“Seeing one of our former headmasters frequent the school and take an active part in the management affairs we would wonder if he had actually retired,” recalls an alumnus of Sri Ahobila Math Oriental Higher Secondary School, West Mambalam.

Scenes of children running down the school corridor, those extra classes, correcting bundles of answer sheets, old students visiting you… it is difficult to erase memories of an institution one served for decades together, especially so, if one is a teacher.

In many schools, teachers continue to guide the school even after retirement. From becoming consultant to a school or taking private tuitions or offering voluntary service for an institution, many retired teachers make sure they are engaged. Once a teacher, always a teacher, that's what some of them say.

At 66, watching C. Pushparani give Scout and Guide training to students of Sri RKM Sarada Vidyalaya Higher Secondary School is inspiration for students and teachers. The retired primary school teacher takes two share-autorickshaws from her home in VKM Colony to come to the school in T.Nagar every Tuesday for an hour's class. “I got a good husband and pension to take care of me, but these lessons with children keep me going,” says Ms. Pushparani who does not take any remuneration for her service. The ‘leader trainer for Bulbuls' has arthritis, but says she is open to more schools seeking her help in scout and guide training.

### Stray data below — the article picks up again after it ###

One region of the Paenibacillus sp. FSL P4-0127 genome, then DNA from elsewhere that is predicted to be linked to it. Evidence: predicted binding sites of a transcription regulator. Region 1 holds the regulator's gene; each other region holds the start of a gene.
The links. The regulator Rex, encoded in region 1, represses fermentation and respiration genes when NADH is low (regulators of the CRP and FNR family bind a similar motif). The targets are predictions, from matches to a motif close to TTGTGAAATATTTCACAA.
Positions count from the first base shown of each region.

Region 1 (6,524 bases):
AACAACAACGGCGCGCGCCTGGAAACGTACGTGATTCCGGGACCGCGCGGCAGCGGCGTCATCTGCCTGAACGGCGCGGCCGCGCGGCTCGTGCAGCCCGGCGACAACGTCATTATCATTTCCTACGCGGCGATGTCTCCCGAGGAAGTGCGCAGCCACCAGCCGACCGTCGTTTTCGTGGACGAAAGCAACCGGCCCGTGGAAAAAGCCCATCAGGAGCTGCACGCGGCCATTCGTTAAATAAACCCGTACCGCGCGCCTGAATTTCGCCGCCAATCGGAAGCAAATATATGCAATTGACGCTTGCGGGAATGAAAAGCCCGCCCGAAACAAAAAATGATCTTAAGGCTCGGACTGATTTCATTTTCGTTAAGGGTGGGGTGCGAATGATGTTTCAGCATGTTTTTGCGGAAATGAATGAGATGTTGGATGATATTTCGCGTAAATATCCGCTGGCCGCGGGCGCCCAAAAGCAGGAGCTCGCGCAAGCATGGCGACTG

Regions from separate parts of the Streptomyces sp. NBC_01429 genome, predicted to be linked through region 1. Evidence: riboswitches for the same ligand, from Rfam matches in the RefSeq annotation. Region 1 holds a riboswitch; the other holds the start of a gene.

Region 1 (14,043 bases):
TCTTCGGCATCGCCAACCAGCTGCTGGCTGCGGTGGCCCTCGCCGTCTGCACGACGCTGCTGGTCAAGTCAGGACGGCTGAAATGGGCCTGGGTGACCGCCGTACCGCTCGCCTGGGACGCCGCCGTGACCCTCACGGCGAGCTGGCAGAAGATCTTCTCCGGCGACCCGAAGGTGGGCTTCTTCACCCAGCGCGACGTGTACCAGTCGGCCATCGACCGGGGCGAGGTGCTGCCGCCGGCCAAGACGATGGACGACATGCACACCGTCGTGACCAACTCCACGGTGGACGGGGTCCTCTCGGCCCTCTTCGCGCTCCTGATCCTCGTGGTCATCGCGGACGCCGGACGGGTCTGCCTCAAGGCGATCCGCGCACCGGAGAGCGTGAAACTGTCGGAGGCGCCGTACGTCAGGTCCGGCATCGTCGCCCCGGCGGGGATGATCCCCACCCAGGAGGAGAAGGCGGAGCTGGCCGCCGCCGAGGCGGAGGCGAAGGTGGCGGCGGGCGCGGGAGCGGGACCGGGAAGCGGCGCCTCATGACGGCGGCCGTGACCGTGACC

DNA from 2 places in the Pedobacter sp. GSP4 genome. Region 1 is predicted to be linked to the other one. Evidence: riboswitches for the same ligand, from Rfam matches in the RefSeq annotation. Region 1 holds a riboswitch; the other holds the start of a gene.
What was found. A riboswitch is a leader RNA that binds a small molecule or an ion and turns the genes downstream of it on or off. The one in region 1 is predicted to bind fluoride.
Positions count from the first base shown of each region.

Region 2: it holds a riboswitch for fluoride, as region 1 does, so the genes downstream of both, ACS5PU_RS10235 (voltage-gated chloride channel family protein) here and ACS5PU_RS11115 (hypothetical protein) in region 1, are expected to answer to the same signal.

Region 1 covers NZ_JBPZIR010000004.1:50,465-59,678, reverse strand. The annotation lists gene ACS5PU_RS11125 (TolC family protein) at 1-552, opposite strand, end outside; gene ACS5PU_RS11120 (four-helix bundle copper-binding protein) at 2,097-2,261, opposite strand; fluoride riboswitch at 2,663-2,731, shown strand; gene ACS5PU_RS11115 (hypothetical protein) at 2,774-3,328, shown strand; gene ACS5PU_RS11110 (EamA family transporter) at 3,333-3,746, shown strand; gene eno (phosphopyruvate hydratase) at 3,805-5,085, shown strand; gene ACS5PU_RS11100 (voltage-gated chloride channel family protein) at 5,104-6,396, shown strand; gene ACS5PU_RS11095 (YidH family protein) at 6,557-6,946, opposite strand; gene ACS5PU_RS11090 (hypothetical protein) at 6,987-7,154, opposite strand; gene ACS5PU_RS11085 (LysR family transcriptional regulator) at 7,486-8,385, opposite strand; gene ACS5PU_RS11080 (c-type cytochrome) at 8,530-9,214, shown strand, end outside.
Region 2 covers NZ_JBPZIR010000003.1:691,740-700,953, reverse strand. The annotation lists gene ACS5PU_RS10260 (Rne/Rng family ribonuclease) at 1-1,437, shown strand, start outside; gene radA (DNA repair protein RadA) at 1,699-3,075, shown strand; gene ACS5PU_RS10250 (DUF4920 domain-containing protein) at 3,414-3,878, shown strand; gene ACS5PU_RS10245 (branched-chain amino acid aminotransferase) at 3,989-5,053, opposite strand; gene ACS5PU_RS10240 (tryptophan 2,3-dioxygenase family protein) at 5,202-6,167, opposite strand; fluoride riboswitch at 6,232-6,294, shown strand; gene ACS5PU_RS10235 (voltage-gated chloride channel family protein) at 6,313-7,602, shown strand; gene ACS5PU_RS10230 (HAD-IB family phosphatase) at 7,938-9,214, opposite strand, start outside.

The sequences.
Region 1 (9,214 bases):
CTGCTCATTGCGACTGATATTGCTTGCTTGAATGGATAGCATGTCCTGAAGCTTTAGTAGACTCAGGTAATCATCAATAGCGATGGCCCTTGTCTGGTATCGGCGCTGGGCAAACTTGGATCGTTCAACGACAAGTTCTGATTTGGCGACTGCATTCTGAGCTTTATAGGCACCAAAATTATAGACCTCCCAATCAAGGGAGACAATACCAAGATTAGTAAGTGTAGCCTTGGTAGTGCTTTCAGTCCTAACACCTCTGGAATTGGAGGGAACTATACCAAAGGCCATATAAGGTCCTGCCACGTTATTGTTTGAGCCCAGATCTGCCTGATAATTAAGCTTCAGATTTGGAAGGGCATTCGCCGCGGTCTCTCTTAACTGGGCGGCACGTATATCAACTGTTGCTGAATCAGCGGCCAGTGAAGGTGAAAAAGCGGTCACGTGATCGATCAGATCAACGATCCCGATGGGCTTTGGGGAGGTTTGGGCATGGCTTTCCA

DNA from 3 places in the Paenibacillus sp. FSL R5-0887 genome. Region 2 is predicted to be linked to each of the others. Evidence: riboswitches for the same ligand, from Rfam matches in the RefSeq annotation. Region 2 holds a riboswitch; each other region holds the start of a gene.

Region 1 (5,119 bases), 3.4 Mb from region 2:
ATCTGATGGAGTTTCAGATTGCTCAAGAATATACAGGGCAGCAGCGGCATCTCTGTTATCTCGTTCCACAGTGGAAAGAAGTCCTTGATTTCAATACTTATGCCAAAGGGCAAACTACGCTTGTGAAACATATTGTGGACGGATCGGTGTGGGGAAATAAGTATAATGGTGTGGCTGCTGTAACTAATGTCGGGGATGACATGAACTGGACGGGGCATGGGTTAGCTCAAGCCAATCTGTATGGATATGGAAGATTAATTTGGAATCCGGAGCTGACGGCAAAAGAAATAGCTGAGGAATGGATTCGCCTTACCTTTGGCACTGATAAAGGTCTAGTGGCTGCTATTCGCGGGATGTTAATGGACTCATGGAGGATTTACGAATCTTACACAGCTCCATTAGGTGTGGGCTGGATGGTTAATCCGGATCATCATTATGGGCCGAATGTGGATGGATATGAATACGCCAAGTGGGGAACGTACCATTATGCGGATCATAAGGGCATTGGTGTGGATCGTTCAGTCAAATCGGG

V.Saraswati, 69, wanted to stay at home immersed in her books after she retired from the Department of English, University of Madras, but something or the other has kept her busy. “When people come and ask I couldn't say no. I never had a dull moment post-retirement,” says the vice-president of the English Language Teachers' Association, who is also writing books and guiding Ph.D scholars. With their long and extensive experience, retired teachers and headmasters, especially from government schools, are sought after.

A.Pandian, who retired as District Educational Officer of Chengalpattu in 2002, has been working without a break. Likewise his wife, Sugirtham, who retired as a government school headmistress, now teaches in a private teacher training institution. “Retired teachers are a valued asset,” says Mr. Pandian, who is an academic advisor in S.C.S. Matriculation Higher Secondary School.

Organising activities through forums such as the Mathematics Teachers Association of India and Physics Society are a few other ways how some retired teachers are taking passion for a subject to the younger generation. As M. Mahadevan, secretary of the association of Mathematics Teachers of India, says, “Your health is dependent on how active you keep yourself.”


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